Rapids of the Hudson River

The Rapids of the Upper Hudson River

By: Dan Rice
Published: 8/16/17
What causes the rapids?

Photo Credit: Melody Thomas Photography

     Whitewater happens for 3 reasons, often simultaneously:

1.) Obstruction - to block or close up with an obstacle; make difficult to pass.  An example of this are submerged, or semi-submerged rocks and boulders.

2.) Constriction - to draw or press in; cause to contract or shrink; compress.  An example of this is where, in some places the riverbanks are close together and the whole flow of the river needs to pass through a narrow section.

3.) Descension (Descent) - the act of moving from a higher to a lower position.  An example of this is seen in places where the river descends more quickly than in others, flowing downhill faster in some places than others.  In extreme cases, this might be exemplified by the river flowing over a waterfall.

     Water has the property of cohesion.  This is to say that it sticks to itself and happily flows along with the quintillions of water molecules around it, this might be a brook, a creek, or even a river.  When all of this connected water hits an obstacle, like a submerged boulder, the cohesion is temporarily broken and air becomes temporarily trapped in the flowing water making the water opaque and giving it a white appearance.  Both descension and constriction cause the river to move more quickly.  The faster the water is moving, the more likely it is to lose it’s cohesion when encountering an obstacle.   

What are the classes of rapids?

Photo Credit: Melody Thomas Photography

    The intensity of any given whitewater rapid or river feature is generally referred to by roman numeral and are rated by class from I(1) to VI (6).

  • Class I - Easy.  Smooth water. Light waves with clear passages, obvious, or no obstructions. 
  • Class II - Intermediate.  Moderate-quick water.   Regular waves, clear passages between rocks and ledges.  Maneuvering required.
  • Class III - Moderately difficult.  Many large irregular waves. Rocks and eddies with clear but narrow passages requiring whitewater paddling experience to run safely.   Scouting required if rapids are unfamiliar.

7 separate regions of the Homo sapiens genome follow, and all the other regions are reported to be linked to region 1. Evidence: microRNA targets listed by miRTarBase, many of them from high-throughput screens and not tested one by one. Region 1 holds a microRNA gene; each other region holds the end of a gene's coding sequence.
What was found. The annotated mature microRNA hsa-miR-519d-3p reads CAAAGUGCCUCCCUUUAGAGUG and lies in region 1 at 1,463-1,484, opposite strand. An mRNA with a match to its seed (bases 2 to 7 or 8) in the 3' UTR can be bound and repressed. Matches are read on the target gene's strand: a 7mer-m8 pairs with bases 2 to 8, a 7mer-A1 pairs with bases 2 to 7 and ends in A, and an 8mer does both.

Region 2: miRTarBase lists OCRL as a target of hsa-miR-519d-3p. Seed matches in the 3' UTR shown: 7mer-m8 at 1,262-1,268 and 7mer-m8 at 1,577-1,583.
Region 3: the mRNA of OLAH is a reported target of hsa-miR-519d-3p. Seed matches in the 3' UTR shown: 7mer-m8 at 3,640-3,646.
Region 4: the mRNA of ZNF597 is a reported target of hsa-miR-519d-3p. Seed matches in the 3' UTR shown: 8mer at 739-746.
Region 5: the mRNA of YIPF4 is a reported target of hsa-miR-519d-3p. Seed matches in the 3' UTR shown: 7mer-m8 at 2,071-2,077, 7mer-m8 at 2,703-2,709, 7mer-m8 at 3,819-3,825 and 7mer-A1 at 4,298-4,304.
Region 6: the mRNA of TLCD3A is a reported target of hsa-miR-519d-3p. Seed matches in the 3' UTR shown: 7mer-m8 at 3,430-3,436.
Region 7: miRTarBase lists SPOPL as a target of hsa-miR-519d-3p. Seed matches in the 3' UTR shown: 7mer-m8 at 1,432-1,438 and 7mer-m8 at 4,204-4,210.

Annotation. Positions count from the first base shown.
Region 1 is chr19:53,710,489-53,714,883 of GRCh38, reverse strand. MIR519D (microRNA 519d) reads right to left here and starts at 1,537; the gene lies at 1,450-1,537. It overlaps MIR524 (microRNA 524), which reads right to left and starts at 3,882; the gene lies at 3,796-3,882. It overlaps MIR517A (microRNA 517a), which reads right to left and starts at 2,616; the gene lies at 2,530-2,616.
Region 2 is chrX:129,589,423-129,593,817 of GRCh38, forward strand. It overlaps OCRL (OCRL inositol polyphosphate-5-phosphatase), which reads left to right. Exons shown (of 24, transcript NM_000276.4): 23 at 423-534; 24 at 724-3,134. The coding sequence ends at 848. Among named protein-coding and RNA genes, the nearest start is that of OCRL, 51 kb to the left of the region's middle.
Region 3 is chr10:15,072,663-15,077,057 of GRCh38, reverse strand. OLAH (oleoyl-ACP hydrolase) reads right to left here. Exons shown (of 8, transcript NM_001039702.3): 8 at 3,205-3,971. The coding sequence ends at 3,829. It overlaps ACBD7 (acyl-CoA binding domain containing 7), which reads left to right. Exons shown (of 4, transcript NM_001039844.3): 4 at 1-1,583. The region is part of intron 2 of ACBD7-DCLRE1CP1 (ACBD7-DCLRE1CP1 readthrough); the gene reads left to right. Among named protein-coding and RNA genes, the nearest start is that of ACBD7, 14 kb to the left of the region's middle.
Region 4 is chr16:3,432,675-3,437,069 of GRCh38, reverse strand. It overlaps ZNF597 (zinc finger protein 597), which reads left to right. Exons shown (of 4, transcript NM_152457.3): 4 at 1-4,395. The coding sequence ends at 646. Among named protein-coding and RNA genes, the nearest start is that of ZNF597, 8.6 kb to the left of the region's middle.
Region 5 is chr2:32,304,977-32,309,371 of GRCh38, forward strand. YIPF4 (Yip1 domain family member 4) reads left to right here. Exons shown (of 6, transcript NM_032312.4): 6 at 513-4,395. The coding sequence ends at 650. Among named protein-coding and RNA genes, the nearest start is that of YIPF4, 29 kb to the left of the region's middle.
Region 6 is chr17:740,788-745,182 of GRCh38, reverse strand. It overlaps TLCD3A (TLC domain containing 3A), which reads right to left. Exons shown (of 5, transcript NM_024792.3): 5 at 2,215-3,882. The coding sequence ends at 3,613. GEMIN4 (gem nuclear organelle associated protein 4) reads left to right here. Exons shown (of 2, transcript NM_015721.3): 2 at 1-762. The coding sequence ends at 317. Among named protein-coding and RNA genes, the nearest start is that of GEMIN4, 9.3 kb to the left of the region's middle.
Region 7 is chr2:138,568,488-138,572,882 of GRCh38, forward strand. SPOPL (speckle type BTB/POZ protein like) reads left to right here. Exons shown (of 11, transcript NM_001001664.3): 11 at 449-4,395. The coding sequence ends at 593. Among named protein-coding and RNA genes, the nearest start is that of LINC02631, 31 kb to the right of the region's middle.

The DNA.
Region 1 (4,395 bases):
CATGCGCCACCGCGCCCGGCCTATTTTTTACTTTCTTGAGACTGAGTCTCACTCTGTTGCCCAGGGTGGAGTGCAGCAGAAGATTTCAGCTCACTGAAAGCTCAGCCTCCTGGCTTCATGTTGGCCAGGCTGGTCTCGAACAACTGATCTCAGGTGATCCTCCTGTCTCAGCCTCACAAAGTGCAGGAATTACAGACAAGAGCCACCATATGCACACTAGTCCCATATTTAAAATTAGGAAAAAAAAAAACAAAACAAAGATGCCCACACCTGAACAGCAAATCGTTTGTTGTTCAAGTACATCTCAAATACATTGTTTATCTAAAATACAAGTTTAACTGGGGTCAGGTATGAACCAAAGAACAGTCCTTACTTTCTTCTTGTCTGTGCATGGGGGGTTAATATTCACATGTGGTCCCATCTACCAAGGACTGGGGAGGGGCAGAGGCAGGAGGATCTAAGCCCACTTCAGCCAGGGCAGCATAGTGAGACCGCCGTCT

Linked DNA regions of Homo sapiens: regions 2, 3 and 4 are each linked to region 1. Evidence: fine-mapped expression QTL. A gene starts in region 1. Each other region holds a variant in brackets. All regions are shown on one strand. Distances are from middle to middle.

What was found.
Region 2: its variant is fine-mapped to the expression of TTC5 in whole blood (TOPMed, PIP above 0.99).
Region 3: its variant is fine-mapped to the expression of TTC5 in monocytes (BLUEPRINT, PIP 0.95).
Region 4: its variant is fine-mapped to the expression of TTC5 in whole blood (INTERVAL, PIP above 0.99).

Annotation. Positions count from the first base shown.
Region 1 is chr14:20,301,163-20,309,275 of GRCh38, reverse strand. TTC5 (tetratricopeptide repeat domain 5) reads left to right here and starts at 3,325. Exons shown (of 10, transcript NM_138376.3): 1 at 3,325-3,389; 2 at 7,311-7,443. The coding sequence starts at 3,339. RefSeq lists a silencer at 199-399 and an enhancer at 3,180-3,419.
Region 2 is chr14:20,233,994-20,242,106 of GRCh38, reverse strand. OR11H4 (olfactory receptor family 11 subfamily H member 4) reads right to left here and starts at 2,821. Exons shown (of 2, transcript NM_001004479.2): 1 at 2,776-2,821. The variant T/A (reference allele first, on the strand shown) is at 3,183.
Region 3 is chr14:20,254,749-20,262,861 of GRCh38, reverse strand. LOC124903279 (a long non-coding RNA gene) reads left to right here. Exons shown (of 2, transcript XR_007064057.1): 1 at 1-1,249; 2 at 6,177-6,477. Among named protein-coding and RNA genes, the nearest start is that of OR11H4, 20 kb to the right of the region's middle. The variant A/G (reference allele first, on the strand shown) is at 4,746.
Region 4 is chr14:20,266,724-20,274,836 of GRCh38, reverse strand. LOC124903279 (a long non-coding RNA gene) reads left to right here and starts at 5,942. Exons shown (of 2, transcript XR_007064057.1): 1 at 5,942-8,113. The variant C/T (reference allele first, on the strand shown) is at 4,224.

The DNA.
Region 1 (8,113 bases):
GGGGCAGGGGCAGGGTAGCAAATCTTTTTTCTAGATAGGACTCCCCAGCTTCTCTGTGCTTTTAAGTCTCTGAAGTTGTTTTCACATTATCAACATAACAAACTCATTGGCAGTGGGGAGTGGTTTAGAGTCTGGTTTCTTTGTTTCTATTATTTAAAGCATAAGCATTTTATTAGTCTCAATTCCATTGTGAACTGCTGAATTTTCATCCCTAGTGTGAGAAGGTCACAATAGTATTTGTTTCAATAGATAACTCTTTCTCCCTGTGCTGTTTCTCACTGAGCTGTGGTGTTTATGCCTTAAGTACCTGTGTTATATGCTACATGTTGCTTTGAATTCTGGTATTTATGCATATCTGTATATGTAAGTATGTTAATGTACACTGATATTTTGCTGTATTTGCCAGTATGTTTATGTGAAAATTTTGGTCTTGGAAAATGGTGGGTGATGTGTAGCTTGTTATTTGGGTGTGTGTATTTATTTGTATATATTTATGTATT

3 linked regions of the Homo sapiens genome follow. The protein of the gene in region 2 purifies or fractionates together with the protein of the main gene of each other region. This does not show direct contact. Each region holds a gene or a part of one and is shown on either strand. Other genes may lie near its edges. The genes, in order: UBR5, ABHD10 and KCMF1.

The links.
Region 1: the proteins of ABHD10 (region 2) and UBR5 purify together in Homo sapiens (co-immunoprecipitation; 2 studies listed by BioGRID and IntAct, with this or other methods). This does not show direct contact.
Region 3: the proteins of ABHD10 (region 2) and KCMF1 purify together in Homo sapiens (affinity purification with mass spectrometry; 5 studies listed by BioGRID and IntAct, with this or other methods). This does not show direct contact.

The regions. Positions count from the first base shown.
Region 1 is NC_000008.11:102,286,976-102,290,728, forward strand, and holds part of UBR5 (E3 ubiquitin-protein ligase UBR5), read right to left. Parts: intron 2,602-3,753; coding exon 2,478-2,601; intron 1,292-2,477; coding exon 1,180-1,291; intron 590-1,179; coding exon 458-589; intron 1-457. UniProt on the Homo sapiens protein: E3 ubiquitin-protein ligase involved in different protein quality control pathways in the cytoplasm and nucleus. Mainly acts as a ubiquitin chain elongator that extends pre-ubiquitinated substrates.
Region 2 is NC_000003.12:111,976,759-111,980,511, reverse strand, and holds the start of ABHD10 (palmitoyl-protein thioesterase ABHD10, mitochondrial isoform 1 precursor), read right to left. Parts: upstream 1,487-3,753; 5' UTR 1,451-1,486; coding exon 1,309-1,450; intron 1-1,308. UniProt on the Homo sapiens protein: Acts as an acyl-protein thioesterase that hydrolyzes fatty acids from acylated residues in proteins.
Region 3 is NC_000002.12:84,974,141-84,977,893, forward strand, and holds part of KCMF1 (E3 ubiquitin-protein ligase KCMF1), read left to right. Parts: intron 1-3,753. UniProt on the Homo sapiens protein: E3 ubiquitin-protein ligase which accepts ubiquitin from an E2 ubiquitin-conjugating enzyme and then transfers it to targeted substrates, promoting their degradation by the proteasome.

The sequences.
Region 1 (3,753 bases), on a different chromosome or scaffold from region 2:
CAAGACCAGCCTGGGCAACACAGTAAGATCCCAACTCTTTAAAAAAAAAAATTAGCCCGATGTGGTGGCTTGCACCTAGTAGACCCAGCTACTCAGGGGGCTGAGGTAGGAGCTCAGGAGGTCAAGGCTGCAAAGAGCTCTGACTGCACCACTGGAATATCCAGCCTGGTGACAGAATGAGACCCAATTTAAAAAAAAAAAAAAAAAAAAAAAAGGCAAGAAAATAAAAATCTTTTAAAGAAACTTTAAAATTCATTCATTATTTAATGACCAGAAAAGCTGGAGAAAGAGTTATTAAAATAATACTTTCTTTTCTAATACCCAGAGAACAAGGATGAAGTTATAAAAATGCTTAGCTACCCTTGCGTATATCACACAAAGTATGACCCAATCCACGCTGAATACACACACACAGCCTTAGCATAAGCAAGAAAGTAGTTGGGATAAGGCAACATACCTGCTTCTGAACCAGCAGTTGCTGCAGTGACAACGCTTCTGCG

• Class IV - Difficult.  Long and powerful rapids with standing waves.  Precise maneuvering required.  Scouting or previous experience paddling the specific rapid is mandatory.  
  • Class V - Extremely difficult.  Long, violent rapids, with few eddies.  Constant dangerous obstructions, extremely steep.  Scouting from shore may be difficult. Rescue preparations mandatory.  Expert whitewater experience necessary.
  • Class VI - Nearly impossible, often unrepeatable.  Extraordinarily difficult.  Navigable only when water levels and conditions are at a certain precise level.  Every possible safety precaution must be taken, then try to come up with a few new precautions.

     To put it into perspective, on the Upper Hudson, in the summer, the hardest rapids we paddle are Class III.  In the spring, at higher water levels, we see some Class IV.   There are some nearby rivers with more Class IV rapids, like the Moose River in Old Forge, NY and the Boreas River near Minerva, NY, but these are both weather dependent and generally run at a raft-able water level in the spring.

What classes are the specific rapids in the Upper Hudson Gorge?*

Photo Credit: Melody Thomas Photography

Indian Head - Class II
Gooley Steps - Class III
Cedar Ledges - Class II
Beaver Dams - Class I
Virgin Falls - Class I
Good Enough - Class I
Blue Ledge In - Class III
Blue Ledge Out -Class II, Class III in spring at high water.
The Narrows - Class III, Class IV in spring at high water.
Ospreys Nest - Class III
Mile Long (Carters section) -Class III
Mile Long (Nasty Brothers section) - Class III, Class IV in spring.
Mile Long (Wrap Rapid section) - Class II, Class III in spring at high water.
OK Slip - Class II, Class III in spring at high water.
No Name - Class II
Giveny's Rift - Class IV (Because it should be scouted if never seen before.)
Gunsight In - Class III
Gunsight Out - Class II, Class III in spring at high water.
Harris' Rift - Class III
Fox Den - Class II
Bobcat Den - Class II
Boreas Flats - Class I, Class II in spring at high water.
Black Hole (aka Bus Stop) - Class III, Class IV in spring
Dodge City - Class II
Burnett's Folly - Class II

     These impressions are certainly open to interpretation.  The beauty of the Upper Hudson River Gorge is that the river is weather-dependent and can behave much differently at different water levels, so the rapid classes I've described above can be significantly different at different water levels.  In some ways, it's like rafting a completely different river from spring to summer.

*Note:  These characterizations depend on the water level.  At high water, it's best to treat every rapid as a class IV since the area is so remote and the potential for flipping a raft and taking a long swim is ever-present.


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